Today’s reading from Traditional Quaker Christianity is from Barclay’s Apology (Freiday’s 20th century version), on how a spiritual search begins. Barclay says a person goes looking for God when “his conscience brings about a sense of his own unworthiness.”
Beginning the spiritual search
For both Micah and Mackenzie, a need for community (if you do outreach for your church or meeting, give that a listen too) came first, though. We both spent time in meetinghouse libraries, but it was recognizing sin—not specifically our own, but the concept in general—that was a major step in a move toward deeper spirituality. It’s hard to have a sense of your own sinfulness if you don’t believe there’s such a thing as sin!
Barclay says that a person then “desires to be freed from his disordered passions and lusts and to find quietness and peace in the certain knowledge of God.” We talked about how this “disorder” applies to the way we spend our time (ie, a lust for leisure). What are our priorities? John Woolman realized at a certain point that his priorities were wrong. He was spending too much time at work, and his home and prayer life were suffering for it. So, he sold off part of his business. His view was that the only reason the wealthy got to have as much leisure as they did was because the poor spent so much time doing things for the rich. Therefore, the rich were hurting the poor’s spiritual lives.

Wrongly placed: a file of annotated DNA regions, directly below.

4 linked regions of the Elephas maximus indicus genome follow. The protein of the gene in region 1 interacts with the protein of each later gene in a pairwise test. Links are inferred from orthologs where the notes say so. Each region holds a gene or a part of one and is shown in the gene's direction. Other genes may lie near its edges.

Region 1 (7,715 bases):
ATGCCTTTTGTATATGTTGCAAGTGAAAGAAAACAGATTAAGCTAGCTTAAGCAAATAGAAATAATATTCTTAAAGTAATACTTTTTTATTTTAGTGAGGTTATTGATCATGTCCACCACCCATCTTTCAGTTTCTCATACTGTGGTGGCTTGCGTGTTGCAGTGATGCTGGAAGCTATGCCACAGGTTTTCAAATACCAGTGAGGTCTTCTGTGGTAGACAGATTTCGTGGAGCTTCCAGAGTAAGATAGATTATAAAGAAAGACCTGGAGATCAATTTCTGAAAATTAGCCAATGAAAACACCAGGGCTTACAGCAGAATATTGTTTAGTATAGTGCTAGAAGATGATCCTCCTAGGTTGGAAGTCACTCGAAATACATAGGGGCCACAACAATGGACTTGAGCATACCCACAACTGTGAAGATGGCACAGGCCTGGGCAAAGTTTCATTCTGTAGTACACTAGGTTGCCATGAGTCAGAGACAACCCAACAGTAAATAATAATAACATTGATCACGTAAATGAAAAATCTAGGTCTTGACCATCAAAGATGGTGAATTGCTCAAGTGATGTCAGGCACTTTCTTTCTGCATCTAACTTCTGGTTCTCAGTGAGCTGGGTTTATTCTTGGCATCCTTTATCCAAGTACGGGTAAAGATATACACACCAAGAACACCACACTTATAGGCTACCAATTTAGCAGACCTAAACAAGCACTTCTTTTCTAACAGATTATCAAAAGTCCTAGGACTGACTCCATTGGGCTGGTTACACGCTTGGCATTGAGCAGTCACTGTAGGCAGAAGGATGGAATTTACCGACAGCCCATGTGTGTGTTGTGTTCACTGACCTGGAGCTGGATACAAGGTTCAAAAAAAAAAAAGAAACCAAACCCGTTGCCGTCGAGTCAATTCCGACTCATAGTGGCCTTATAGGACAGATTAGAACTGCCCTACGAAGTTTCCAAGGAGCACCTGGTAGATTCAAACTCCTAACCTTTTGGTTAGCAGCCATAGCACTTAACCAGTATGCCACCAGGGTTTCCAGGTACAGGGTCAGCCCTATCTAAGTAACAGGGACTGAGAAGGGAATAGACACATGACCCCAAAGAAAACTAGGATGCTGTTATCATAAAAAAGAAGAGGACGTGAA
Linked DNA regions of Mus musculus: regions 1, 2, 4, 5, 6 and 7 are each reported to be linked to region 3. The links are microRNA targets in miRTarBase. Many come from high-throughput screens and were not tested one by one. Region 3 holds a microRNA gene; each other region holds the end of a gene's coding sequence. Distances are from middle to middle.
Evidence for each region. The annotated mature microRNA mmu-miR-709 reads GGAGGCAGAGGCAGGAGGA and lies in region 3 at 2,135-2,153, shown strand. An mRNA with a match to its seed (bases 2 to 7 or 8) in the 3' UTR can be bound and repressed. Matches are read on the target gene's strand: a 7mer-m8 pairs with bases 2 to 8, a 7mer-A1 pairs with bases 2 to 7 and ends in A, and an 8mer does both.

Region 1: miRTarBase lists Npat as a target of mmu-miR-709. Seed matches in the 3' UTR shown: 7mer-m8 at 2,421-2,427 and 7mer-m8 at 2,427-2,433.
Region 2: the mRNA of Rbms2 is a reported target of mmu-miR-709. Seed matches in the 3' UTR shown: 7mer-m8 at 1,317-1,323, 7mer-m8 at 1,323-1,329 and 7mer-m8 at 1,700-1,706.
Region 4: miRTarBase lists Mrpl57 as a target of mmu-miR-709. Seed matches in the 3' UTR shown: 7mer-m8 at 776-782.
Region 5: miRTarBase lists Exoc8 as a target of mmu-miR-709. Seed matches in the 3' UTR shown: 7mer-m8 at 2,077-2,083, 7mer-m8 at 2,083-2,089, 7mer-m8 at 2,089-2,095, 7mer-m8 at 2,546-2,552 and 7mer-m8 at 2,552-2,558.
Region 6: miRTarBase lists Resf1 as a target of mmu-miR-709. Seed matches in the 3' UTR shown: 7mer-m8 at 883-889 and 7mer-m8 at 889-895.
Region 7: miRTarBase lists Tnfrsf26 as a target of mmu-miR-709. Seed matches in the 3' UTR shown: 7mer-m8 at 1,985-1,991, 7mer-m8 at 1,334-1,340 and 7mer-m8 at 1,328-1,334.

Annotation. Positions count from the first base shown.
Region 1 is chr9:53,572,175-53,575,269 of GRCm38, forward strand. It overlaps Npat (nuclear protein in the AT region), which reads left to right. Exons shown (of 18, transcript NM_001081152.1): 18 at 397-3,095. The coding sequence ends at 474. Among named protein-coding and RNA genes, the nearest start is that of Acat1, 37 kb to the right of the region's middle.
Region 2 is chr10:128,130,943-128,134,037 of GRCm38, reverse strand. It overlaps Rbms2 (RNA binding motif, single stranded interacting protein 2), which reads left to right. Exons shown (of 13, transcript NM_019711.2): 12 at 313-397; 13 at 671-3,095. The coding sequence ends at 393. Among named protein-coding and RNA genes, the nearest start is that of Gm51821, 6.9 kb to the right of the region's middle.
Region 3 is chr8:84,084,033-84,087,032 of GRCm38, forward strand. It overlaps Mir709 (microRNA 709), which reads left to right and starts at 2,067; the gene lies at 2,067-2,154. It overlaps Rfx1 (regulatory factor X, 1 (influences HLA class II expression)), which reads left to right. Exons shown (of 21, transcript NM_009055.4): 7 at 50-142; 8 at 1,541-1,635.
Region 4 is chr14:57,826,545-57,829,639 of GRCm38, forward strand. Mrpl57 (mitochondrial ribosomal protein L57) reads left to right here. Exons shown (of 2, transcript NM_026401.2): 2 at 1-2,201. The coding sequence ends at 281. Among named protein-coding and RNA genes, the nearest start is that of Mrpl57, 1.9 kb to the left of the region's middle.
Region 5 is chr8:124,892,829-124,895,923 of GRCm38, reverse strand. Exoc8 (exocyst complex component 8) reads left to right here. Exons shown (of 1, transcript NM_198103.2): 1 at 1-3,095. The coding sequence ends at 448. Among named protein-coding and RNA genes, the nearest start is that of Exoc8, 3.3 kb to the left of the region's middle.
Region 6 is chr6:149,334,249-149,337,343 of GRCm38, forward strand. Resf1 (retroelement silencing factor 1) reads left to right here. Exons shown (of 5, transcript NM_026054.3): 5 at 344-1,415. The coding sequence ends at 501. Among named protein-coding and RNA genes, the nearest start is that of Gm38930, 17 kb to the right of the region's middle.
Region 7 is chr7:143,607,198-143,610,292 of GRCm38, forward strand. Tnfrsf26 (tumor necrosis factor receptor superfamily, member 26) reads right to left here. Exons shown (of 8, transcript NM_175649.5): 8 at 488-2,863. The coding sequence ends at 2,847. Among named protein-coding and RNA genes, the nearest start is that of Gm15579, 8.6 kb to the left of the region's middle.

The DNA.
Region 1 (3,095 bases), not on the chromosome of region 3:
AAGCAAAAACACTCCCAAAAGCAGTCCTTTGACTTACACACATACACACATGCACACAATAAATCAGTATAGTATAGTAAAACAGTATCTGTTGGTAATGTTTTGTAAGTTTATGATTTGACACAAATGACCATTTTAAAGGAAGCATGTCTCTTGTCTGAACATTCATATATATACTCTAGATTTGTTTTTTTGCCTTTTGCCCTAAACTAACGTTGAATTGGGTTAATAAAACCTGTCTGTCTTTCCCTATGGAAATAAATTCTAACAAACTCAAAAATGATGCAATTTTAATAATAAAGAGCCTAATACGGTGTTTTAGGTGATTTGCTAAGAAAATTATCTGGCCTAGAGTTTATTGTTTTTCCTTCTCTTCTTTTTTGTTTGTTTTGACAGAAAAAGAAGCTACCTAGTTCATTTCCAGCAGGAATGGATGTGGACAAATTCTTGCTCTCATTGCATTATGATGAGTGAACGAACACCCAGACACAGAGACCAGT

We then talked about how difficult it can be in the modern day to do what Woolman did. In the US, healthcare is tied to having a full-time job. We can’t scale down from a full-time job to part-time, even if we’re doing well-paid work, because we would lose healthcare. Micah noted that if we were really living out the Kingdom of God, there’d be enough to go around that it wouldn’t be a problem. However, we don’t know of any Quaker communities that actually are sharing their abundance (whether by creating group insurance plans or by pooling money for each others’ medical bills) the way the Amish and Bruderhof do.
The right track
Barclay next talks about how it can be easy to start off on the wrong path and difficult to change courses later. “If he centers himself on certain principles at that state, it will be very difficult to alter these opinions no matter how wrong they maybe.” An example of this would be having a political opinion that one is forced to change after prayer and a spiritual leading. It can be hard to find the willingness to change that opinion. Micah points out that early Friends seemed to regard not wanting to do something as the surest sign it’s a real leading.
While it’s common in other Christian denominations to hear people give their testimony (story of transformation through faith), it’s rare for Liberal Quakers. On page 152 of his Introduction to Quakerism, Pink Dandelion talks about the “absolute perhaps” of liberal-Liberal Quakers:
Liberal-Liberal Quakerism is not just about the possibility of seeking, it is about the certainty of never finding.
How about you? Do you have a testimony to share?